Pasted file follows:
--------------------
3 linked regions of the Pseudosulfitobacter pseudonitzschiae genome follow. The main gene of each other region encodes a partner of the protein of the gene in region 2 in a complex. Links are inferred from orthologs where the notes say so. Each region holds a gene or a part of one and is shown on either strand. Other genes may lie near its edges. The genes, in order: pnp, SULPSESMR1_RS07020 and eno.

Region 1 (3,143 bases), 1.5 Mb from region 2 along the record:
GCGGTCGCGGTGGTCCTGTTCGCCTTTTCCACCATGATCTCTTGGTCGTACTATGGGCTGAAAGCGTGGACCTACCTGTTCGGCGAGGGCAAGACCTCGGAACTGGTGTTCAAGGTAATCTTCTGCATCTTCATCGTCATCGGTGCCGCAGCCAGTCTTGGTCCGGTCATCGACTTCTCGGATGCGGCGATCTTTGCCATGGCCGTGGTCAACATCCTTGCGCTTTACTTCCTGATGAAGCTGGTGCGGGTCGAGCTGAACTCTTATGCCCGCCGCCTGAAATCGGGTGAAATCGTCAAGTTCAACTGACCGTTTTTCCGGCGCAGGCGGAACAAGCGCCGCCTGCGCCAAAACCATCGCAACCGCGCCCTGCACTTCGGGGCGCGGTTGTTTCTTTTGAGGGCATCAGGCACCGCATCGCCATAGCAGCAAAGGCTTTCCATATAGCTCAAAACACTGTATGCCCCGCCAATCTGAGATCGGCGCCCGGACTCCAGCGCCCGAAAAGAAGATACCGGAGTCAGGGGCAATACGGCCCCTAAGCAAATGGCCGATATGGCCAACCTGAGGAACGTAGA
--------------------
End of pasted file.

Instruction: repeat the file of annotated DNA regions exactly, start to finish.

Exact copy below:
3 linked regions of the Pseudosulfitobacter pseudonitzschiae genome follow. The main gene of each other region encodes a partner of the protein of the gene in region 2 in a complex. Links are inferred from orthologs where the notes say so. Each region holds a gene or a part of one and is shown on either strand. Other genes may lie near its edges. The genes, in order: pnp, SULPSESMR1_RS07020 and eno.

Region 1 (3,143 bases), 1.5 Mb from region 2 along the record:
GCGGTCGCGGTGGTCCTGTTCGCCTTTTCCACCATGATCTCTTGGTCGTACTATGGGCTGAAAGCGTGGACCTACCTGTTCGGCGAGGGCAAGACCTCGGAACTGGTGTTCAAGGTAATCTTCTGCATCTTCATCGTCATCGGTGCCGCAGCCAGTCTTGGTCCGGTCATCGACTTCTCGGATGCGGCGATCTTTGCCATGGCCGTGGTCAACATCCTTGCGCTTTACTTCCTGATGAAGCTGGTGCGGGTCGAGCTGAACTCTTATGCCCGCCGCCTGAAATCGGGTGAAATCGTCAAGTTCAACTGACCGTTTTTCCGGCGCAGGCGGAACAAGCGCCGCCTGCGCCAAAACCATCGCAACCGCGCCCTGCACTTCGGGGCGCGGTTGTTTCTTTTGAGGGCATCAGGCACCGCATCGCCATAGCAGCAAAGGCTTTCCATATAGCTCAAAACACTGTATGCCCCGCCAATCTGAGATCGGCGCCCGGACTCCAGCGCCCGAAAAGAAGATACCGGAGTCAGGGGCAATACGGCCCCTAAGCAAATGGCCGATATGGCCAACCTGAGGAACGTAGA